Mogic considers

With the combination of a small number of people + software + servers and robots
We are promoting a new era of company management.
We hope to share part of this process with you in this corner.

Representative Director Yoichi Yamane

May 08, 2014

Productivity is not about working overtime.

As a general rule, Mogic prohibits working on weekends and holidays, and tells its employees not to work overtime during the week.

The reason is clear: "We want to keep improving productivity.

Suppose you work overtime and work twice as many hours in a day. Production would double.

However, it is not possible to work twice as hard the next day. Thus, the continuous improvement in production disappears in one day.

Since we want to improve productivity as much or as little as possible each day, the time to produce is fixed = during business hours.

This way it is possible to measure how much more can be done in the same amount of time each day, and how many new things can be generated.

How much more can you get done in the same amount of time each day than you could yesterday?

I believe we must ask the tough questions every day.

May 07, 2014

When working with a team of designers and engineers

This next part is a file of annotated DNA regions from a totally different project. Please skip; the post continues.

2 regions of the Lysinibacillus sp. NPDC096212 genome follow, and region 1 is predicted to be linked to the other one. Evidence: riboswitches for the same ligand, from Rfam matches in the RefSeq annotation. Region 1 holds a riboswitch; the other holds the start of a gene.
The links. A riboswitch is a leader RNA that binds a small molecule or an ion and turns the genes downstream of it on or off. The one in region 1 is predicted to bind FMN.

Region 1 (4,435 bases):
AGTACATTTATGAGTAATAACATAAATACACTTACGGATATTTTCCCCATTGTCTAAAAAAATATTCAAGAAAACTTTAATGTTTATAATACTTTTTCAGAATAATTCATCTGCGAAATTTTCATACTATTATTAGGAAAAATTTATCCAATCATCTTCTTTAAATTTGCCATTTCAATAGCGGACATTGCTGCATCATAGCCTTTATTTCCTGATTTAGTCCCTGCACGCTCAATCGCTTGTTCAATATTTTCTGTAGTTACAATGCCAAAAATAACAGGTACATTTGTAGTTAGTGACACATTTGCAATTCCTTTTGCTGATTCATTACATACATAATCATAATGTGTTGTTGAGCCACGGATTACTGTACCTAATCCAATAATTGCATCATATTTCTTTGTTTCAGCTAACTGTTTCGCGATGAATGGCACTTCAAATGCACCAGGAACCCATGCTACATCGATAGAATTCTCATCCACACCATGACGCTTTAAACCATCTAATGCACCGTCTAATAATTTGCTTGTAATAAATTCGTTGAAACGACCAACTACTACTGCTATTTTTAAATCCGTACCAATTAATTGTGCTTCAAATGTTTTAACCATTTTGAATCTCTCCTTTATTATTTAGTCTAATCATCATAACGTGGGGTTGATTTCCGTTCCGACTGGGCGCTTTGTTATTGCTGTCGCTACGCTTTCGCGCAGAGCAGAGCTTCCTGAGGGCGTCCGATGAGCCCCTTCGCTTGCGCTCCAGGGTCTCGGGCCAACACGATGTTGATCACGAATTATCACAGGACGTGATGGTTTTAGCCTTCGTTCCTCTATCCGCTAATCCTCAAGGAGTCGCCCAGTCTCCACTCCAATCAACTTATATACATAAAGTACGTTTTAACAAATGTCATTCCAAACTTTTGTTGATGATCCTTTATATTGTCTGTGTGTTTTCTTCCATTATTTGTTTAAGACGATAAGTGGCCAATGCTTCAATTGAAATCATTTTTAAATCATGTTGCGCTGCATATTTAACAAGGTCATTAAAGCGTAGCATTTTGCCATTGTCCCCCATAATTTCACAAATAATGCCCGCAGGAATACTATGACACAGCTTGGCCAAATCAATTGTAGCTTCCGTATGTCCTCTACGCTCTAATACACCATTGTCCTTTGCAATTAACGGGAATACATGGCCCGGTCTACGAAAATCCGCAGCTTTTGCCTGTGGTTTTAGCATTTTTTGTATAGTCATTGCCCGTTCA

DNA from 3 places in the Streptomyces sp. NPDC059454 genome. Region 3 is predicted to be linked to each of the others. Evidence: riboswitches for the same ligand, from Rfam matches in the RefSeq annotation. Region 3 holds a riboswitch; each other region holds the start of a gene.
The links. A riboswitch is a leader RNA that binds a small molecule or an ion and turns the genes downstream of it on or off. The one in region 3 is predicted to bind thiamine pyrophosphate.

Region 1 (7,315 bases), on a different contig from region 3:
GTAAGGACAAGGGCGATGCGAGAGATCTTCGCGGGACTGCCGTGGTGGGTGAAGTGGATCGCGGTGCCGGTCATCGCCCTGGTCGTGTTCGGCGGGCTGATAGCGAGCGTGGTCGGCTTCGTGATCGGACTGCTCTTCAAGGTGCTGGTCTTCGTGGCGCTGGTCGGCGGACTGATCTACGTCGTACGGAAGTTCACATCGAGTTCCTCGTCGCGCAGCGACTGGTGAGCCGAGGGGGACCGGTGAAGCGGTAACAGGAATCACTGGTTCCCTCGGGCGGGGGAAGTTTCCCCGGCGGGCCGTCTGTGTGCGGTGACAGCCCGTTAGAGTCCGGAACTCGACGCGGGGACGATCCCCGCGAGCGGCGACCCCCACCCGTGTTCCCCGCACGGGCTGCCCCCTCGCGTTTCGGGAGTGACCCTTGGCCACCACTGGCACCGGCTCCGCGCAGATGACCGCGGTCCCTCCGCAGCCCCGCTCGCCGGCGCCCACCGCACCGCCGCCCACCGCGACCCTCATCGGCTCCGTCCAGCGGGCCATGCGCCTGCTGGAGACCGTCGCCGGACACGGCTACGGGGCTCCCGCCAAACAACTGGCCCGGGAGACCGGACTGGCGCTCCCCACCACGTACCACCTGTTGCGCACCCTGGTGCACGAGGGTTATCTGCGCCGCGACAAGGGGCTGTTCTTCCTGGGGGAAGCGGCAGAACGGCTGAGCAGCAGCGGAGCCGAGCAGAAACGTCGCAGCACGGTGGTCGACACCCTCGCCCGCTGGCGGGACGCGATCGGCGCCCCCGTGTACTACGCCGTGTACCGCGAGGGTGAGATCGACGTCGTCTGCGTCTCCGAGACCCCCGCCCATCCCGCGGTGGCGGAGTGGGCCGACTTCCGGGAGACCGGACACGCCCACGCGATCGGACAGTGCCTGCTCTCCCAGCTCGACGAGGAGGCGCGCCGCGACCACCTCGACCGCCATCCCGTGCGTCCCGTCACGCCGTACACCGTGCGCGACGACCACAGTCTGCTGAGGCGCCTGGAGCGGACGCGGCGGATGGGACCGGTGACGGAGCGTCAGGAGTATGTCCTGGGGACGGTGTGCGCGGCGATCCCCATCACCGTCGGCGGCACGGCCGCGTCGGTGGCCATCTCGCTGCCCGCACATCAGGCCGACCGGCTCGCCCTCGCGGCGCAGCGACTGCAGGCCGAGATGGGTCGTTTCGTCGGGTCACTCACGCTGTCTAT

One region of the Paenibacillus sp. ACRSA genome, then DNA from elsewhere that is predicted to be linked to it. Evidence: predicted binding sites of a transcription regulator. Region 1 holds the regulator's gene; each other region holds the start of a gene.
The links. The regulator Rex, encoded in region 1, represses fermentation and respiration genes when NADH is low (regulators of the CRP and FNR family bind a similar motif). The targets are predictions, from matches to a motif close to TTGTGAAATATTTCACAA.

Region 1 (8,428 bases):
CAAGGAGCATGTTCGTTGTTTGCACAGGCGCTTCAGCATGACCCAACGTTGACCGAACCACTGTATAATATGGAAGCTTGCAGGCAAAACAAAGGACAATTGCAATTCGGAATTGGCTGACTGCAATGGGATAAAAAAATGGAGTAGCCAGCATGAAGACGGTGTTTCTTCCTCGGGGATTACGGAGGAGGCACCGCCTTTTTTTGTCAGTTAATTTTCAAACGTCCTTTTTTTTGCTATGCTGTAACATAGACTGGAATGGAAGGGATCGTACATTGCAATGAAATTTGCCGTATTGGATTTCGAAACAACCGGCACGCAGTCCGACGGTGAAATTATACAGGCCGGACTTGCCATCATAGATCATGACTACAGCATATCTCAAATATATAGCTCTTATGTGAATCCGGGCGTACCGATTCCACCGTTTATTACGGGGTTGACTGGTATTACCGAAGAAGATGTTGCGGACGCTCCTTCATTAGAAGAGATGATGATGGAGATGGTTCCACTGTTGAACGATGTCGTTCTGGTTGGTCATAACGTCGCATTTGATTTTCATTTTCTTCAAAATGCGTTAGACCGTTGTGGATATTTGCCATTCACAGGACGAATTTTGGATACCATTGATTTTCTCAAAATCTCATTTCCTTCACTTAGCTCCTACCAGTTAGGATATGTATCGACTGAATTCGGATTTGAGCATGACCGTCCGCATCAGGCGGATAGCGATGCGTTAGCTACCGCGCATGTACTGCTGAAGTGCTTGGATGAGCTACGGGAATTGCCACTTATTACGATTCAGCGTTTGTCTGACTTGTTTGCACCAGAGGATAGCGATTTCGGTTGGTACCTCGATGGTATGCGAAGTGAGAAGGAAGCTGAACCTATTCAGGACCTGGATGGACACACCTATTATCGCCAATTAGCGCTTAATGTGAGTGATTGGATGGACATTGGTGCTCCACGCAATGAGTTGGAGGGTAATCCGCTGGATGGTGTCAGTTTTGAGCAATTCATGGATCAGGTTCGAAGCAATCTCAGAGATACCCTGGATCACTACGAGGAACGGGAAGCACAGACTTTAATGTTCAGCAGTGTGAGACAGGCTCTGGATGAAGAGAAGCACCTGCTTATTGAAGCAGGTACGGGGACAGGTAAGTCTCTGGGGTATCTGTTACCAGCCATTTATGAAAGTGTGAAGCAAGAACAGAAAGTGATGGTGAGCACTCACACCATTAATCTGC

When we first approach you, we rarely make specific requests.

Can you describe the Art Deco idea of a certain building in Manhattan, reinterpreted and expressed in the modern age?

May I ask you to express the borderline between the 20th and 21st century lurking in the nightscape of Shanghai in your design mockup?

Can you redefine the spatial expression of ikebana-like gaps once again in terms of the difference between Japanese ikebana and Western floral management?

This is a vague request.

We believe that such challenges make people take it seriously.

May 07, 2014

Marketing Opportunities

There is the creation of personas, deciding how to target them, and testing responses.

We don't do that form of marketing; we try to market opportunities.

What is marketing an opportunity?

I believe this is a way to capture in real time the unimagined "opportunities" that suddenly arise and emerge in the rapidly changing distribution channels of information.

While it is important to strategize and create materials once a year or once every few months, we need to rethink whether such a time-lagged approach is really optimal.